So let's move on. The most important component of the DMC series is the combat and Ninja Theory made some pretty significant changes there. The reformatted control scheme was awkward at first but on trying to play with the original lock-on options, I very quickly found the new controls were much more appropriate for Dante's moveset. They made shifting between weapons instantaneous, allowing for highly fluid combinations of attacks. Many of the attacks are designed to compliment each other and it is easy to get into a state of flow with your maneuvers.

Although Dante's moveset isn't as expansive as DMC 3 or DMC 4 Dante, there is still a decent amount of variety in the weapons available. 'Eryx' and 'Arbiter' are a little interchangeable (they probably could have been the same weapon and given the open slot to something creative like 'Lucifer' or 'Nevan'). At least 'Osiris' and 'Aquila' have separate enough functions and 'Rebellion' is as reliable as ever.

The 'Ophion' demon pull and angel lift are fantastic additions to the game which make for some interesting traversal sequences and are invaluable in combat. In DMC 4 I used Nero's demon grip all the time to string combos together. I often found half of Dante's moves in DMC 4 would knock enemies away before I was finished with them so having the means to fly at or pull enemies towards myself in DmC was a blessing.

There is also the addition of some nice features such as slow-motion finishes and close-ups that add to the drama of the experience. Even the way the camera zooms in on moves like 'Stinger' or out when you're doing aerial combos exaggerates the action and helps the player feel like more of a badass. The animations for Dante's moves are beautiful and hold a lot of weight behind them. This is complemented by the sound design which makes Dante seem more desperate/aggressive in the fight. As funny as Dante's banter was in DMC 3, I got really sick of him yelling "Go to hell!" every time I used 'Beowulf'. Contrary to this, it would have been nice to have the ability to taunt in DmC, but alas we cannot all be cocky bastards.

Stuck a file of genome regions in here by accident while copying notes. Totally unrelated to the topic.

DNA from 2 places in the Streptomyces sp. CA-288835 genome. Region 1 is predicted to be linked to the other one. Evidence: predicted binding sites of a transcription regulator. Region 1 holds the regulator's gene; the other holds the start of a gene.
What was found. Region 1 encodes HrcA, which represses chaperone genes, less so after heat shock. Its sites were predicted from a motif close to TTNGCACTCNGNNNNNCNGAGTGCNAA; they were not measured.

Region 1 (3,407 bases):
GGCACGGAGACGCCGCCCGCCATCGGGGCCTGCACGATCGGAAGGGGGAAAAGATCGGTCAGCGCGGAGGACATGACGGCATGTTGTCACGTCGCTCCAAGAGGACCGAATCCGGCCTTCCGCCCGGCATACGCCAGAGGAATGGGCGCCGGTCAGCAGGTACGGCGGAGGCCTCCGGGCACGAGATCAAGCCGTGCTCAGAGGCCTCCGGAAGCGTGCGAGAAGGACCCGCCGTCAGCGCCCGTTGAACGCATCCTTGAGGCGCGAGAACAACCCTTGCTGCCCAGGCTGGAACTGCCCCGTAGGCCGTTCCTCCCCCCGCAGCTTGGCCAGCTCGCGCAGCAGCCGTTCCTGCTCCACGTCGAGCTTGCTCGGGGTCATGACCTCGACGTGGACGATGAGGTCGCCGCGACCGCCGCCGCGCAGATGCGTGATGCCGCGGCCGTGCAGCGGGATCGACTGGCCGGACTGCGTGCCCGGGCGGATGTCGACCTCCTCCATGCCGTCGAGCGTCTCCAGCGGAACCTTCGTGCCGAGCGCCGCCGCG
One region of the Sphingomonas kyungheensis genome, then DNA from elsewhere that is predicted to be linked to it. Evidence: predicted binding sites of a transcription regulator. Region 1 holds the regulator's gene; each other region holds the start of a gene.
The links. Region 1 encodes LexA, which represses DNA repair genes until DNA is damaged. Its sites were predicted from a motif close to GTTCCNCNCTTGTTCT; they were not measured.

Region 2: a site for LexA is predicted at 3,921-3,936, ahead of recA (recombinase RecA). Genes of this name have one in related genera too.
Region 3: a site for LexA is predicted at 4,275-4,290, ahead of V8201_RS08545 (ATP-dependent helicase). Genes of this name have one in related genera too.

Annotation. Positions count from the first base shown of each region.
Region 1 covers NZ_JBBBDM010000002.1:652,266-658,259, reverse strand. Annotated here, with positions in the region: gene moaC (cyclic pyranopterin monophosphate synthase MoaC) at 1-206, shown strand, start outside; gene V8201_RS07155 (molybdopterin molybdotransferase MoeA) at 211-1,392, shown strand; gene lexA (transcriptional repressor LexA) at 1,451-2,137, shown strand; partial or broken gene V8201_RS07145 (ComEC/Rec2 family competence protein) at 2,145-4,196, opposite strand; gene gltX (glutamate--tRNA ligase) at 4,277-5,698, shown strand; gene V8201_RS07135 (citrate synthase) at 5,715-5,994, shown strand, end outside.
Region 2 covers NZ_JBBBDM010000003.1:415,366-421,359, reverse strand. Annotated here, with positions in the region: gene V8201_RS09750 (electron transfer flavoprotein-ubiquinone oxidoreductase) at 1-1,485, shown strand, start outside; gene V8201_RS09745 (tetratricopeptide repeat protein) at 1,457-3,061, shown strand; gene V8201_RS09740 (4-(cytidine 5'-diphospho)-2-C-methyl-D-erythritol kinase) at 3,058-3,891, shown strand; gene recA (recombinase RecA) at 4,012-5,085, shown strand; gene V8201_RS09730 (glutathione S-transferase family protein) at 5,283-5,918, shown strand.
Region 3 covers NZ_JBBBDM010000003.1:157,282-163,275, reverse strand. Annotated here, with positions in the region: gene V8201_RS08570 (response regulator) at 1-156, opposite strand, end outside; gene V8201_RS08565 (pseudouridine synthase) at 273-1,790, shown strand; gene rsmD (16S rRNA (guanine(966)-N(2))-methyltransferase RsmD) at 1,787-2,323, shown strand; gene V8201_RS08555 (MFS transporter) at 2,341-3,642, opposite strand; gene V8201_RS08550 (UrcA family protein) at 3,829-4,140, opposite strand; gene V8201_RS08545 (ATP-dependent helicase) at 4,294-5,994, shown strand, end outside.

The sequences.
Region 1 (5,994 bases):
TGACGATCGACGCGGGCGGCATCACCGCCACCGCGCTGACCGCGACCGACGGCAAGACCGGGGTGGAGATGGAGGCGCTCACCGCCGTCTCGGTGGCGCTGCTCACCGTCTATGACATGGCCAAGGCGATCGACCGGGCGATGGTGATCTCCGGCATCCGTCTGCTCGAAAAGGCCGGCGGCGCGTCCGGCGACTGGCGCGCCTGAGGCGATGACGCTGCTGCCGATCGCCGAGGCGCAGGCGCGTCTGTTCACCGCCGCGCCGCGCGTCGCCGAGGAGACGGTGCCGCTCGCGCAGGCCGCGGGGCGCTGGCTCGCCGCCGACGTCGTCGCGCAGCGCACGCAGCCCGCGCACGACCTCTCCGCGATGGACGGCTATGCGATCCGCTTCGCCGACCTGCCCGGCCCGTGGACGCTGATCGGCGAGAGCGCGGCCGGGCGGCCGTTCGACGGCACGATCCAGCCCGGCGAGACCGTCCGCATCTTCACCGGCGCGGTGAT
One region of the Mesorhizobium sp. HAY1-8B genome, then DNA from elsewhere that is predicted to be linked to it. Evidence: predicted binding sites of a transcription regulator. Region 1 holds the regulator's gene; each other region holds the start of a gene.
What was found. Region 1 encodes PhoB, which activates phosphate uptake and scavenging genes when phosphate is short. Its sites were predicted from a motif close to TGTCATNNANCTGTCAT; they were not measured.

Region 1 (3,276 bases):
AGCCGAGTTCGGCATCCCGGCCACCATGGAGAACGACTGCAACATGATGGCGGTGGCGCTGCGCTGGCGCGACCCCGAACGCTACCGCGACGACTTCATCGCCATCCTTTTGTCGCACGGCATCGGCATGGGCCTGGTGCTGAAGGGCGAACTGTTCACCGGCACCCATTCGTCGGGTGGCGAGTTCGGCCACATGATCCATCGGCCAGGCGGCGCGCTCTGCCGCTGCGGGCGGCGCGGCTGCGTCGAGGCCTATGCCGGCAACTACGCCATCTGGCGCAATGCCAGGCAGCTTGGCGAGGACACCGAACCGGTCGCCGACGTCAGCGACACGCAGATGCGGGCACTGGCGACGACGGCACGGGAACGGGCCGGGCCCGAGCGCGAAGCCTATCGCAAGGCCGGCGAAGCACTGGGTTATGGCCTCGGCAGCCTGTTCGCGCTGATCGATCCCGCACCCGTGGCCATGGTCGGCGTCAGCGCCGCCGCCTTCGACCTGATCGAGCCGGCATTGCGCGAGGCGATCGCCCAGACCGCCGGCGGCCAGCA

One thing I loved about both DMC 3 and DMC 4 were the spectacular boss battles. Unfortunately DmC lacks a bit in this aspect. Not only is it guilty of dedicating entire missions to a single fight (with maybe a couple of mobs that aren't worth talking about), but most of the bosses are big static things that curse at you until you kill them.

Mundus goes down with painful simplicity and the whole fight felt very under-cooked and gimmicky. DMC 1's Mundus did not mess about, even with his terrible Star Fox knockoff sequence. It seemed Ninja Theory was going for a more cinematic experience with this fight, which would be in DMC fashion but is less forgivable in a game lacking quality boss-tier content.

At least we have the Hunter and Vergil to mix things up. I would include the Mundus spawn fight if it didn't make me so uncomfortable. Ignoring Vergil's character, his boss fight is quite interesting for several reasons. He is one of the few bosses that has a significant sway on the pacing of the fight. For most of the battles up until this point you are able to swing, slash and swoop however you wish but Vergil's ability to parry or counterattack after receiving a set amount of hits forces the player to be a bit less aggressive and more reactive.

This is great for making players feel like they're fighting someone with a similar combat style to their own. Even though great players can make the battle completely one-sided, there is a sense of something resembling equality in this fight. I got a similar vibe from fighting Riku in Kingdom Hearts, Vanitas in Birth By Sleep, Gerhman in Bloodborne, Artorias in Dark Souls, Vergil as Dante in DMC 3 and Dante as Nero in DMC 4. These fights all nailed the feeling of a showdown and required players to balance offense and defense to come out on top. DmC's Vergil may break the player's flow every now and then, but he is still open to small burst combos that provide degrees of satisfaction that help maintain engagement without him feeling like a nephilim-shaped punching bag.

But what is the point of all this yarn? As I said, this is not a review. I'm not going to be giving DmC any amount of points, stars or any other arbitrary ranking value. I personally really enjoyed this game, particularly with the additions in the 'Definitive Edition.' Ninja Theory experimented with the formula and took the series in a fresh direction and for that alone they have earned my respect. It's nice to see bigger companies taking risks rather that cranking out annual copies of the same garbage. I will be infinitely more excited if Ninja Theory got the opportunity for a DmC sequel than for the next Assassin's Creed. It's a shame DmC was met with such conflicting opinions because it feels like a case of the fan-base stifling creativity more than production deadlines and sales targets. If we do get a DMC 5 or a DmC 2, I just hope Capcom learns a thing or two and the series can move forward.

It's been a while since I played this game (excluding collecting the footage for this post) and I've gotten everything I want from it. Hopefully you found this article interesting. Maybe it made you want to give the game a try or play it again, or maybe it triggered you and for that I apologize. Either way, I've said my part. Good day and goodnight. Brebner out!